Schubert and Mahler @ Severance Hall 2/9/12
Reviewed by Laura Kennelly
It was obvious that something was wrong when Cleveland Orchestra manager Gary Hansen walked onstage before the concert that was to have featured Pierre Boulez, the iconic French conductor who makes modern music make sense. Boulez, on the advice of his ophthalmologist, would not be able to conduct at all — not even the previously announced reduction to just the first half. Instead Robert Porco, director of Cleveland Orchestra Chorus, stepped in to conduct three rarely-heard (and gorgeous) Franz Schubert songs for men’s choir and David Robertson, who had already agreed to act as a last-minute substitute for the second part of the evening, conducted the orchestra in Gustav Mahler’s “Symphony No. 5” (instead of “Symphony No. 7” which was to have been led by Boulez).
And guess what? None of that mattered at all, even though you’d think it might have. From where I sat in the upper part of the balcony everything sounded clear and gorgeous, especially the Schubert which floated up in beautiful fluffy harmonic clouds (no, really, they did). These rarely heard works were new to me (“Hymn to the Holy Spirit,” “Night Song in the Forest,” and “Song of the Spirits over the Waters”). I’d love to hear them again and again. They exemplify the best of a nineteenth-century German romanticism that sought the ephemeral, eternal in the natural world.
The Mahler (you know it’s No. 5 because it begins with a trumpet solo) celebrates the expressive qualities of the brass instruments in particular. The orchestra’s brass sections honored that with fine, controlled performance, from the opening trumpet solo to long French horn riffs. (Actually I think it’s possible that a couple of the instrumentalists sitting directly in front of the horns might have been discreetly using earplugs to preserve their hearing. Another plus for sitting up high is that every move on stage may be seen.) Robertson’s conducting gave the orchestra time to breathe and expand on certain passages and despite the lack of rehearsal time, things worked rather well the first night. The Adagietto (you’ll recognize it) is perhaps Mahler’s most famous piece and the orchestra created a leisurely and moving meditation.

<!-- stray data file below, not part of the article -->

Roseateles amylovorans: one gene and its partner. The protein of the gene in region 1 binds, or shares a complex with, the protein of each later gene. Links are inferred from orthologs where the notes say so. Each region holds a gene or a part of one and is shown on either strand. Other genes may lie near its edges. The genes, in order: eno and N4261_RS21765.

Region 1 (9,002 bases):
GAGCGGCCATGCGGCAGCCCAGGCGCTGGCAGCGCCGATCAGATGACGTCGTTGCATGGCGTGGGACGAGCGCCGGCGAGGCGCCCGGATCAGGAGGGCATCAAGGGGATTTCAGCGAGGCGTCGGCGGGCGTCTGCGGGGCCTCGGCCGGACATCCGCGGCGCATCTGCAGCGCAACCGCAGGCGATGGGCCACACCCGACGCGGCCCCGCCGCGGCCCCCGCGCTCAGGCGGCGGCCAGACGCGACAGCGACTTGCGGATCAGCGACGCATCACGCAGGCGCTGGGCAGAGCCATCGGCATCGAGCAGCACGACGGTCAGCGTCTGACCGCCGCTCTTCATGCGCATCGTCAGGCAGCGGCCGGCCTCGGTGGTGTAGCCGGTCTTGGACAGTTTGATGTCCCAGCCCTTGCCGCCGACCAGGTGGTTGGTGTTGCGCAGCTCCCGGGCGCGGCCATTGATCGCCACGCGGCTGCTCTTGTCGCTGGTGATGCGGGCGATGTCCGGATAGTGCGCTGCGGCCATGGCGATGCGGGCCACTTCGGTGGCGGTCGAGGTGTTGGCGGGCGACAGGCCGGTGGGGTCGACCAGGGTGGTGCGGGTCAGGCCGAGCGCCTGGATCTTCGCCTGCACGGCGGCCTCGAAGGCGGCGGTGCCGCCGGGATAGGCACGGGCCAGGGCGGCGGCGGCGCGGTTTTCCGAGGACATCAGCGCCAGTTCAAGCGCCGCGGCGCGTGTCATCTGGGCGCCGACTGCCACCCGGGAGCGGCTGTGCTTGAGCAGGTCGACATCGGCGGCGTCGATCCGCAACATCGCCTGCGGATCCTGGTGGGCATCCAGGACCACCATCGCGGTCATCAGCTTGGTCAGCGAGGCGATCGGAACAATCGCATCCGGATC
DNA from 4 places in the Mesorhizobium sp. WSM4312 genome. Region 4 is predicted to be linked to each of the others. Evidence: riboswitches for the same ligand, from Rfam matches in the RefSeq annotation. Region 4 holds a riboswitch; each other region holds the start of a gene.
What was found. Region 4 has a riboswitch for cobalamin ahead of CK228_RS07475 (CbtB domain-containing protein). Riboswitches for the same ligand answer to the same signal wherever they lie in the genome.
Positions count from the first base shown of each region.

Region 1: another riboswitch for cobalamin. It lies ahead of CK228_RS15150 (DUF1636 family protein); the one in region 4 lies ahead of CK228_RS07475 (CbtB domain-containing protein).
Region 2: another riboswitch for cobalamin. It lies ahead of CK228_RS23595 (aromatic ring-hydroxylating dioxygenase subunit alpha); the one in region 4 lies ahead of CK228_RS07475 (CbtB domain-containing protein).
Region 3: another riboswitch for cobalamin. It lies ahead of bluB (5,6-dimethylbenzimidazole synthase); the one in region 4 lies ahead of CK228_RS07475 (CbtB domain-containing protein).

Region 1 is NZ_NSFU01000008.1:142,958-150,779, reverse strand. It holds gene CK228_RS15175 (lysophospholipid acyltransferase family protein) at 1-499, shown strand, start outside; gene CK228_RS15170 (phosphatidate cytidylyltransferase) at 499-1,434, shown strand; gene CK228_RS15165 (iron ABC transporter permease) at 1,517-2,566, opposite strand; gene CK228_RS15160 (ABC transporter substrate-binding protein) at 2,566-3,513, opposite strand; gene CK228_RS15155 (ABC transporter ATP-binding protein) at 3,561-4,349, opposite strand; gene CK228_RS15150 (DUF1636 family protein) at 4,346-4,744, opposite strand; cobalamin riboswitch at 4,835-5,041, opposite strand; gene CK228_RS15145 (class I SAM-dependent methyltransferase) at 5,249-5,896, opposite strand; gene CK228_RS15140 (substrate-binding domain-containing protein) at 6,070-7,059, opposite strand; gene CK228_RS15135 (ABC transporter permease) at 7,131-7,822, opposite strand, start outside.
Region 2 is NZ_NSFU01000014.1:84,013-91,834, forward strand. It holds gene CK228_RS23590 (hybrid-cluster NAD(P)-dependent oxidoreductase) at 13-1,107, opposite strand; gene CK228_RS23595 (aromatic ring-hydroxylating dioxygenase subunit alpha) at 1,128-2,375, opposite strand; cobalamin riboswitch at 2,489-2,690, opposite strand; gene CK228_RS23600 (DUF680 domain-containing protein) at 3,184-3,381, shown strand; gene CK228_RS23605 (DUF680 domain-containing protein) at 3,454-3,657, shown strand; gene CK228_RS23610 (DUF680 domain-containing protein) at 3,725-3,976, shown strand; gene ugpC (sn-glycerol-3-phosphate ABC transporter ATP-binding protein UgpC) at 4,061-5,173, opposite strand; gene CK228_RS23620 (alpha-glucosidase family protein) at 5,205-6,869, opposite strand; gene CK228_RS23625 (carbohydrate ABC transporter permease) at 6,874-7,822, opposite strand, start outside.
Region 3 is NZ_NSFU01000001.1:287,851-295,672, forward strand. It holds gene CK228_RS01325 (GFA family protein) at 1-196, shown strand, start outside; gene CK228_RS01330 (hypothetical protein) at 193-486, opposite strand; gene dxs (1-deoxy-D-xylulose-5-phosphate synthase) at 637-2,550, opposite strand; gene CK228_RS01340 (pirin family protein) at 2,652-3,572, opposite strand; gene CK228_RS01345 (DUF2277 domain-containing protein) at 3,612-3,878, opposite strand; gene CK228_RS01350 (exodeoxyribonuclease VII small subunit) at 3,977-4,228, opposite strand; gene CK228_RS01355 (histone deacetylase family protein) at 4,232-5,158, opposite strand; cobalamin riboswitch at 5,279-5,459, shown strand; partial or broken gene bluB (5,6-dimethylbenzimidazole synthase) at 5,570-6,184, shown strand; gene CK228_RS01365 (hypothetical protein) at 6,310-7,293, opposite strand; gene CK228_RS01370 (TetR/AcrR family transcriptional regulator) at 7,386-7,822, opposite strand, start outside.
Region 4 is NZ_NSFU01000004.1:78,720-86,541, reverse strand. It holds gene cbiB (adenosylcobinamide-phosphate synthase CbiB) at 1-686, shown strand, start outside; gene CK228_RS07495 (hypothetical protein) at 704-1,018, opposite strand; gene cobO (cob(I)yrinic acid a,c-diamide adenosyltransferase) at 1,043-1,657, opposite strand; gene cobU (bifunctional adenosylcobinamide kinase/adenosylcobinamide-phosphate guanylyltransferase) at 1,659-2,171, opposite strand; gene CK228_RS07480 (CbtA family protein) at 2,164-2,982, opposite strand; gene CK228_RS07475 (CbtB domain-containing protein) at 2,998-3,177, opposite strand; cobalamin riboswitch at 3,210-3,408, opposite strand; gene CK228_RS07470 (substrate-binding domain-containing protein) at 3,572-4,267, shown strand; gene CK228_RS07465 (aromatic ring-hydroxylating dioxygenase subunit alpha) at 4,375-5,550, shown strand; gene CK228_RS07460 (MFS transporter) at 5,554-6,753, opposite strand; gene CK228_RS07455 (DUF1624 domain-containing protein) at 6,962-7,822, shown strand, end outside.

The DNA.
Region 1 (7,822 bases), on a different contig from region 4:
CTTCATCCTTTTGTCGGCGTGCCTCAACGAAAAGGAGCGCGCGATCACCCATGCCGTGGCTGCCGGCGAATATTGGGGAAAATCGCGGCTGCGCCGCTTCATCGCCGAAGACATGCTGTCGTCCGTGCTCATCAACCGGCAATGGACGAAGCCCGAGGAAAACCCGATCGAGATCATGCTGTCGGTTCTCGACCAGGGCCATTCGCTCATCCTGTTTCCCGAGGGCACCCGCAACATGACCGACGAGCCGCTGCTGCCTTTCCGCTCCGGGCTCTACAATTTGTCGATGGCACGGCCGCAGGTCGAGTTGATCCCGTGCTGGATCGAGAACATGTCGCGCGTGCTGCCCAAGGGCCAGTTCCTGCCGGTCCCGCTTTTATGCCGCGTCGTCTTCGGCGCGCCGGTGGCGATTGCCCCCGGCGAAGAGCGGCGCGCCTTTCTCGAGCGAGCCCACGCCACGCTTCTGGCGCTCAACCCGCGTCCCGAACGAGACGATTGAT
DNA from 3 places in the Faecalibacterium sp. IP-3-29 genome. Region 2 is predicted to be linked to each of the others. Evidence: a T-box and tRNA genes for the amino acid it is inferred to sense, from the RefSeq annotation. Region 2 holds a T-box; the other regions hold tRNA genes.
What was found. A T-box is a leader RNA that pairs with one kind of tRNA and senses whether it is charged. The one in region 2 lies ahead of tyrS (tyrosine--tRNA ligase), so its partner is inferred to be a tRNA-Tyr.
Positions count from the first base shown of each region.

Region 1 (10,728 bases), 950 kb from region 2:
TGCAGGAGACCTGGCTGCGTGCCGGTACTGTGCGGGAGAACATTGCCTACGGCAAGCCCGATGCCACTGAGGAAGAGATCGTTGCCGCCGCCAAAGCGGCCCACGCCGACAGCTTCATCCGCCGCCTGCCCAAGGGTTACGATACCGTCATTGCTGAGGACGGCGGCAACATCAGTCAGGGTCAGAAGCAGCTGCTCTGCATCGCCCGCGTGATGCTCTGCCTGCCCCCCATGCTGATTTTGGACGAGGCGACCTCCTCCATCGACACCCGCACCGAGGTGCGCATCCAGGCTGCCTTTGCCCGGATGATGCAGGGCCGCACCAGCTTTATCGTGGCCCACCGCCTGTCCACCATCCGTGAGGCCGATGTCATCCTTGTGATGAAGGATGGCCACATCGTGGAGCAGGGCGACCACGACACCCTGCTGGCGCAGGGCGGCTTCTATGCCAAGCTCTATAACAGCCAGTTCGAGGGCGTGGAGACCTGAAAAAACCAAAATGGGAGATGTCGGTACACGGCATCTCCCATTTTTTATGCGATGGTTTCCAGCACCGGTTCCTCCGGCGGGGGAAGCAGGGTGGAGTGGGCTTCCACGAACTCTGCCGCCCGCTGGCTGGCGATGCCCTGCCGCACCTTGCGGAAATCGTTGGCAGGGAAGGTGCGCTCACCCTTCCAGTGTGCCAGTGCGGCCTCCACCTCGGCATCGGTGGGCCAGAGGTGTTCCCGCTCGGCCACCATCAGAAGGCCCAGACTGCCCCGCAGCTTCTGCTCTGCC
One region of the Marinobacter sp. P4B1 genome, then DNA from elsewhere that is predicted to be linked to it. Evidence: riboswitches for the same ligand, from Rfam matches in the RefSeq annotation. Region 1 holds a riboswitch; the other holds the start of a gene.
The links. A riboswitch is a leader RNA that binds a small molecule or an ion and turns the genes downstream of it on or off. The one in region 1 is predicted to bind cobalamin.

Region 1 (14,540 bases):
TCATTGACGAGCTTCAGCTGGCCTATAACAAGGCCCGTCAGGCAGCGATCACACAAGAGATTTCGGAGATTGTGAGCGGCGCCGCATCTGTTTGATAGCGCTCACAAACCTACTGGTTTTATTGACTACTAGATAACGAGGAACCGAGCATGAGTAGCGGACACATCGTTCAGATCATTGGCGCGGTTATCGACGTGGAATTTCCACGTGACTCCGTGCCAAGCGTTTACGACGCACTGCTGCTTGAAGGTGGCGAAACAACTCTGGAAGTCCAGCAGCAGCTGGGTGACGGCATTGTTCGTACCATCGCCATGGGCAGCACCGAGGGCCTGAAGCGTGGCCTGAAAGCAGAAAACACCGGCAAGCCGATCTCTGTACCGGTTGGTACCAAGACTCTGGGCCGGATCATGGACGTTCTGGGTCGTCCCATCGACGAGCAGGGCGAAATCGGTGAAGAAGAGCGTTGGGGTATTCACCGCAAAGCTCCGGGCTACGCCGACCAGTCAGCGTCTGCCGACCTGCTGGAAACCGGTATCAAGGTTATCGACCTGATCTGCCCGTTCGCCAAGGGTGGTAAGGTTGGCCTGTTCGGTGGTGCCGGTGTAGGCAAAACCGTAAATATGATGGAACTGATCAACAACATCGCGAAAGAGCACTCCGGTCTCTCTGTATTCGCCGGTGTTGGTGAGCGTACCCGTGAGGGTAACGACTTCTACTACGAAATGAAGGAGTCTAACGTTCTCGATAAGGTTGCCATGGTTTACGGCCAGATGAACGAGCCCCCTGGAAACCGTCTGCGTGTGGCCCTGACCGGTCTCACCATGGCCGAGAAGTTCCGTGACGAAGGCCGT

My vertiginous perch reminded me that Cleveland’s Severance Hall is one of the finest places ever to listen to music — of any sort, from any era — and that even when the best-laid plans don’t always pan out, good music can’t be stopped. Just ask Tracy Turnblad (or don’t).
Listening to and learning more about music has been a life-long passion. She knows there’s no better place to do that than the Cleveland area.